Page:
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LIFE ON THE FARM: YOUR ANCESTOR’S PLACE IN ONTARIO AGRICULTURE Meeting of Uxbridge Genealogy Group We often think of farming as a traditional occupation—something that hasn’t really changed much. But that is not and was[...]
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Ma Owned the Farm…

Yesterday morning I spoke at Richmond Hill Public Library as part of its series on “Women in 19th Century Ontario”. I highly recommend the rest of the lectures in this series: Janice Nickerson on March 30 on Women in the Upper Canadian Criminal Justice System; Guylaine Petrin on April 27 on Treason, Bigamy and Adultery in Riverdale; and Cameron Knight on May 25 on Poor Nancy Malone. See the library’s website for details.

The following is a brief summary of yesterday’s presentation.

Ma Owned the Farm: Women as Land Owners in Ontario

In early Ontario, most land was owned by men and the law limited the rights of women to own (or control) their property. However, some did, and the records associated with that ownership and a woman’s rights to her husband’s and parents’ properties are some of our richest genealogical treasures.

Laws governing women’s land ownership

Under English Common Law, a single woman or a widow could buy and sell land and enter into contracts like mortgages with more or less the same rights as a man, but when a woman married, the situation changed altogether. The “Doctrine of Marital Unity” from English Common Law meant that “By marriage, the husband and wife are one person in law.”

  • Upon marriage, a woman lost her right to manage her own personal and real property, although she didn’t lose ownership of her real estate
  • All rents and profits derived from her property went directly to her husband.
  • Married women could not contract, sue or be sued.
  • Married women could not operate a business without her husband’s consent.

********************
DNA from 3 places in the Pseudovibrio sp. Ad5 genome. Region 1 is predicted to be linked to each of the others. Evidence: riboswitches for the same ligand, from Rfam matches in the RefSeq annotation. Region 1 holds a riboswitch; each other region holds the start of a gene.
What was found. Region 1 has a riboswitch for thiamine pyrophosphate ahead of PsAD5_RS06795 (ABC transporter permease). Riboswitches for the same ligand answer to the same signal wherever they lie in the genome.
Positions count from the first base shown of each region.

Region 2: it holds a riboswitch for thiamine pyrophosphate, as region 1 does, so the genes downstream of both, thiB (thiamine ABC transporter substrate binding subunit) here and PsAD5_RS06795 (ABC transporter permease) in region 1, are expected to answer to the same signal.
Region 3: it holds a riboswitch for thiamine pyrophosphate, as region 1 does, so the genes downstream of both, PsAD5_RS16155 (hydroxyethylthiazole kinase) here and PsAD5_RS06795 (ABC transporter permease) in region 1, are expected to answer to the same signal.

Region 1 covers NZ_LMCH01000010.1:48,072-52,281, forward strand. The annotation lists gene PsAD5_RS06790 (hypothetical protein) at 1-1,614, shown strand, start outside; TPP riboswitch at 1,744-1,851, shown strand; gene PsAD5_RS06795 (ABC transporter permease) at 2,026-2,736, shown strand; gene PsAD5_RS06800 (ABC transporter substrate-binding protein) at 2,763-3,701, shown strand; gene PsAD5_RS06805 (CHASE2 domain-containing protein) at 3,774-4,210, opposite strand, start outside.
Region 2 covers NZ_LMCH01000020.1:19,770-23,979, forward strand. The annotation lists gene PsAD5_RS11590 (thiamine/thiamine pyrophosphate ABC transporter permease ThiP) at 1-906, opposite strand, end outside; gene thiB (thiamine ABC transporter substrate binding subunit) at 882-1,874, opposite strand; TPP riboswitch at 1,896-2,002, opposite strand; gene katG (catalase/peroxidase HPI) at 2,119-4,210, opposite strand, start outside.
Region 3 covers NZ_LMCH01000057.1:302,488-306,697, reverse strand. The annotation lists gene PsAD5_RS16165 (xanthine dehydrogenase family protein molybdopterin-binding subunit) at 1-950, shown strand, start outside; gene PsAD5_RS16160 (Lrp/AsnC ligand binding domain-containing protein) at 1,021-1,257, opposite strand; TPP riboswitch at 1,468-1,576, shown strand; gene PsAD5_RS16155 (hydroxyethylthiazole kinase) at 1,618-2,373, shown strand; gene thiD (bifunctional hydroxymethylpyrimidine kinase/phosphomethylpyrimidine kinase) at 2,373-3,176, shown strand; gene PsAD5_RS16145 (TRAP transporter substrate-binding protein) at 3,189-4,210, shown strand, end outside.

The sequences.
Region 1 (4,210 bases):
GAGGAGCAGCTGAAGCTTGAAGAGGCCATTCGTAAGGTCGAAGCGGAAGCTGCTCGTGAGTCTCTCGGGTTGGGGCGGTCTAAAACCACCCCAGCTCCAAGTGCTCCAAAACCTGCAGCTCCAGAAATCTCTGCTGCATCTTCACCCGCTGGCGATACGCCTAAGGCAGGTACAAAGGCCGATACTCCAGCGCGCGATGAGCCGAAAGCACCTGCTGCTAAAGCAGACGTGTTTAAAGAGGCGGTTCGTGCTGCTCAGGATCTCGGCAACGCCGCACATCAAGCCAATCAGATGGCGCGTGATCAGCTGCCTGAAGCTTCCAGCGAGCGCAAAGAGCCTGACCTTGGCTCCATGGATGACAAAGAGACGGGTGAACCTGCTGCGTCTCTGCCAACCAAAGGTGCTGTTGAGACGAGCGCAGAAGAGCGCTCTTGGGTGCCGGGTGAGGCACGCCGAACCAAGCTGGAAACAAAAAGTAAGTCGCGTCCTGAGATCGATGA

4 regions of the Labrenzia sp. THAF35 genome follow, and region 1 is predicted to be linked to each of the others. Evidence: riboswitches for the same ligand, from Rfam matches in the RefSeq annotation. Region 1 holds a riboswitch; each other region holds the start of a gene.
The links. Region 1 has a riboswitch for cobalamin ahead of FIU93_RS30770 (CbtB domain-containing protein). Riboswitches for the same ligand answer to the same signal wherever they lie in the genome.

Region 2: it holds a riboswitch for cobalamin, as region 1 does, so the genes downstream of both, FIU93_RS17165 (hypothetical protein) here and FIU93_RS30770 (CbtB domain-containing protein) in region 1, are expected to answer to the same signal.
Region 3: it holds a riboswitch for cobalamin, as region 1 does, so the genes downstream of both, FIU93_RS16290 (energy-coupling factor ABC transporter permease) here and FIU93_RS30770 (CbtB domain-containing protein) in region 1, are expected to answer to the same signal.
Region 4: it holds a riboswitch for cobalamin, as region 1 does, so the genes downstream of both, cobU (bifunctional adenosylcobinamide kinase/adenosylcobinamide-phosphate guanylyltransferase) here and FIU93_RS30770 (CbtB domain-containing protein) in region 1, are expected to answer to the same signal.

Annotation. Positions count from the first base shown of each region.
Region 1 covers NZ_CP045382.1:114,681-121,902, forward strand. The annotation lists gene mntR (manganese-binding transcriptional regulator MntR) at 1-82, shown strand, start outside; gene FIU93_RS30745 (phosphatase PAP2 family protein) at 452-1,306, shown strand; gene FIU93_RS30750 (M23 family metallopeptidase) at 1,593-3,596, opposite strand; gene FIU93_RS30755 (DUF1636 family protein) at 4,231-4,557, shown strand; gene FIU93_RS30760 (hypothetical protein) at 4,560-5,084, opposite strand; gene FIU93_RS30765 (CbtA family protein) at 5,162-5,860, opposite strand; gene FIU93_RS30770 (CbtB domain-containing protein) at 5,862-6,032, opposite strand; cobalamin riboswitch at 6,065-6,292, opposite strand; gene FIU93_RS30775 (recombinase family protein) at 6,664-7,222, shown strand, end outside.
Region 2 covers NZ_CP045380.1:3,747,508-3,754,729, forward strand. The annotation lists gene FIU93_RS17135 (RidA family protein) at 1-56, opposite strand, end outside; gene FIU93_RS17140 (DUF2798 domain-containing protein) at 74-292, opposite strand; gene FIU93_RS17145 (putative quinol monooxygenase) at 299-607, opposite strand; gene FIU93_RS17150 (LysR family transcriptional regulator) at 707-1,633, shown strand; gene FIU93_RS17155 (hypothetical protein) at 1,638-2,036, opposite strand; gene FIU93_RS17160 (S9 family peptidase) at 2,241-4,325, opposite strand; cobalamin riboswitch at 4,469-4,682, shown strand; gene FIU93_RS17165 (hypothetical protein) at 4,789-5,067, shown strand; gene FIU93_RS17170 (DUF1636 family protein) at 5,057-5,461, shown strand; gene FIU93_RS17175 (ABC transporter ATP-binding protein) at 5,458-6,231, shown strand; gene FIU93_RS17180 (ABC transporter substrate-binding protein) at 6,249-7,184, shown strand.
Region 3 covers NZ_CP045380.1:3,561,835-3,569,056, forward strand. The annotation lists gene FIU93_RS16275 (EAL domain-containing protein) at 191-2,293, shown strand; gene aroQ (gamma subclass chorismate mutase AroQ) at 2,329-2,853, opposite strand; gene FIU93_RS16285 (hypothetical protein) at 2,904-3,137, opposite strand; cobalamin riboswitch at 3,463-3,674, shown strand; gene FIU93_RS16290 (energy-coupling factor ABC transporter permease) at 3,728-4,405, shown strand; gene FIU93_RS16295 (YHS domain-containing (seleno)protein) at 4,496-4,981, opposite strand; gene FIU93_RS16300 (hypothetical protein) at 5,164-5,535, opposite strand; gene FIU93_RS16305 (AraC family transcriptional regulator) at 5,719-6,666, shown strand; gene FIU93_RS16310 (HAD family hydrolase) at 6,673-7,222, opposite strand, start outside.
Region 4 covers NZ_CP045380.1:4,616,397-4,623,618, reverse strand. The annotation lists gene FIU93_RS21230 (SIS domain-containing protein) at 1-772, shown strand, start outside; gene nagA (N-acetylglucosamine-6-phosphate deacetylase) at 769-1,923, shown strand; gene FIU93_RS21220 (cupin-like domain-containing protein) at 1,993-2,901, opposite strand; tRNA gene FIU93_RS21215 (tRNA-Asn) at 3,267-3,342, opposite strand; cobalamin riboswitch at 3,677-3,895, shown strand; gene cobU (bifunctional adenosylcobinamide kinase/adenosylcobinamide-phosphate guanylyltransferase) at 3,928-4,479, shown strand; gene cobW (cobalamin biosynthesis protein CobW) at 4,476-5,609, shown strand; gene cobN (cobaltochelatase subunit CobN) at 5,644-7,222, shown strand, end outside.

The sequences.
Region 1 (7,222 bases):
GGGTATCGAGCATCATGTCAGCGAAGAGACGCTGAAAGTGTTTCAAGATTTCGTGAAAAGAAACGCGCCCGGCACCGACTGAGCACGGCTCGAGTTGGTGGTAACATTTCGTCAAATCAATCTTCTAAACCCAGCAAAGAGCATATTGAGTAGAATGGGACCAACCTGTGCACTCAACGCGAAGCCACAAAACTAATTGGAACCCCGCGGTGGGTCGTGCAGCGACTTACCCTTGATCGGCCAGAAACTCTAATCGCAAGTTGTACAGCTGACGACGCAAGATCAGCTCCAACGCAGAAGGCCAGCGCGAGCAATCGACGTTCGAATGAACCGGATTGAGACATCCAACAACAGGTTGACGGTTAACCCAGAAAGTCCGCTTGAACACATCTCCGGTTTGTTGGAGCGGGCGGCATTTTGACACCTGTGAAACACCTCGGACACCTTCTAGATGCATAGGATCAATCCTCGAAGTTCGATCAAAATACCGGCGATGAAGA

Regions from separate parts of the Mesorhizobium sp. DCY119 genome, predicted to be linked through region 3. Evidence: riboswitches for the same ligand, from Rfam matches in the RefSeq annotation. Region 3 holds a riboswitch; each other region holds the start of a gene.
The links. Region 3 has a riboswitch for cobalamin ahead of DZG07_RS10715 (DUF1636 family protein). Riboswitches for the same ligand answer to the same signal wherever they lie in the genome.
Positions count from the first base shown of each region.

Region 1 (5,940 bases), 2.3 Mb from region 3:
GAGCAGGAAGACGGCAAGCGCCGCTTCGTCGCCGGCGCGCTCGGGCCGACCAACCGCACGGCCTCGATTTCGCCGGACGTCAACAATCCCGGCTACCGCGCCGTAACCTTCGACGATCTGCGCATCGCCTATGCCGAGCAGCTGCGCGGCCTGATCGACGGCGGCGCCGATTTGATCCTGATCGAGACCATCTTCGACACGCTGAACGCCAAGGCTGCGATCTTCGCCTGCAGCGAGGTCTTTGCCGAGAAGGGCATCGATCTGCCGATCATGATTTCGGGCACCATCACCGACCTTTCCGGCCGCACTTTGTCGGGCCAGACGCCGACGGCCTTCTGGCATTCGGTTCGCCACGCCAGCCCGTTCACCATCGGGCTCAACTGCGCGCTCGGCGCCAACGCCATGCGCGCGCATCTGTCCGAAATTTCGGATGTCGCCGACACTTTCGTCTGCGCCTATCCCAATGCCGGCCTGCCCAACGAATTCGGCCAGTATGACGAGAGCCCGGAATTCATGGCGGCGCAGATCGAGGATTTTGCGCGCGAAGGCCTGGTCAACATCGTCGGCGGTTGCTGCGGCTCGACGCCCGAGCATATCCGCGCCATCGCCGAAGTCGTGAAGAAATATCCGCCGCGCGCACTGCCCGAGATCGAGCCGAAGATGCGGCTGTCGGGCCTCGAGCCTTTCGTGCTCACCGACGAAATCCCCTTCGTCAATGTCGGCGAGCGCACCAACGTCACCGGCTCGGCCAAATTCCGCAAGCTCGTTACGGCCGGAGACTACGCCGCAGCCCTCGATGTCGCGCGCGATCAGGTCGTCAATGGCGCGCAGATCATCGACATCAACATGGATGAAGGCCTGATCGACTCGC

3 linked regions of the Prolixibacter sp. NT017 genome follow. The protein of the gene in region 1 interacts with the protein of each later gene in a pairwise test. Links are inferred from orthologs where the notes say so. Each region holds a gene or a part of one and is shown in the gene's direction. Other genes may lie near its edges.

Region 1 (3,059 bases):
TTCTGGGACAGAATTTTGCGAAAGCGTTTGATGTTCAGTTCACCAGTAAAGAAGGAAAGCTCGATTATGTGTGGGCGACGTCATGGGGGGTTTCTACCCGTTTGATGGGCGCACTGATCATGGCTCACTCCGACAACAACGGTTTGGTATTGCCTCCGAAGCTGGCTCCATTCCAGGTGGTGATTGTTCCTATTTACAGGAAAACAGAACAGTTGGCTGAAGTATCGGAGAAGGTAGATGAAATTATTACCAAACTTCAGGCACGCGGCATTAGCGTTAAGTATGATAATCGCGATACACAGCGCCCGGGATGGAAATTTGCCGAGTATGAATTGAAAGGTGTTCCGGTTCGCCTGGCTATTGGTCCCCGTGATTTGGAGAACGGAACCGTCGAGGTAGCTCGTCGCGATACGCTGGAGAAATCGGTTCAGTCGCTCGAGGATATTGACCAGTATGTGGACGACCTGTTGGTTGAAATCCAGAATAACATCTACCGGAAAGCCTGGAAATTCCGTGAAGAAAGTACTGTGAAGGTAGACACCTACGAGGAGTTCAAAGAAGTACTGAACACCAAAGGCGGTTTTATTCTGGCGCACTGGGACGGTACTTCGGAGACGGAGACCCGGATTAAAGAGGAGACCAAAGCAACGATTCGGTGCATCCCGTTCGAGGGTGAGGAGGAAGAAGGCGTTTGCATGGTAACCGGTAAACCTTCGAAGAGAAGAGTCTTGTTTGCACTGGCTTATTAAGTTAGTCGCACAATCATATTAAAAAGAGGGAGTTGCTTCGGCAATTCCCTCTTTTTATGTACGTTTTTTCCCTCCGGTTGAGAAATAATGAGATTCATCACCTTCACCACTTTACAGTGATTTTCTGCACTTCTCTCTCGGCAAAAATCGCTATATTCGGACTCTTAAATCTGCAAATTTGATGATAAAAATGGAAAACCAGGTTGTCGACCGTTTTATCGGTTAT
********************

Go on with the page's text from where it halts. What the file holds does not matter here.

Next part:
• All personal property including a wife’s wages, belonged to her husband.
  • Marriage contracts and other trusts could protect a woman’s property from her husband, but were used only by the rich, and rarely.

A husband was, in turn, obligated to provide for his wife and children. But when the marriage broke down, or the husband was absent for some other reason, the woman’s situation and that of her children could become desperate very quickly.

Beginning in 1837 with the establishment of the Court of Chancery, a number of pieces of legislation were passed to deal with the inequities, but it took almost 50 years before the Married Women’s Property Act of 1884 stated unequivocally that a married woman could “acquire and dispose of any real or personal property as her separate property as if she was a feme sole.” She could contract, sue and be sued.

There were many further refinements, but that 1884 Act and certainly by the turn of the century, we had more or less the same situation we have today.

Land Records for Researching Women

There were many records created to document the acquisition and ownership of land in Ontario and most apply equally to men and women. I’ll concentrate on those records that tend to provide richer details about women and their families.


A petition was the first step in acquiring land from the Crown. The petition explained why the petitioner felt he or she deserved the grant. In the case of women, it usually included the name of her husband and/or father, and sometimes other siblings. The main collection of Upper Canada Land Petitions is at Library and Archives Canada, digitized on the LAC website and on microfilm at the Archives of Ontario. There is an online index.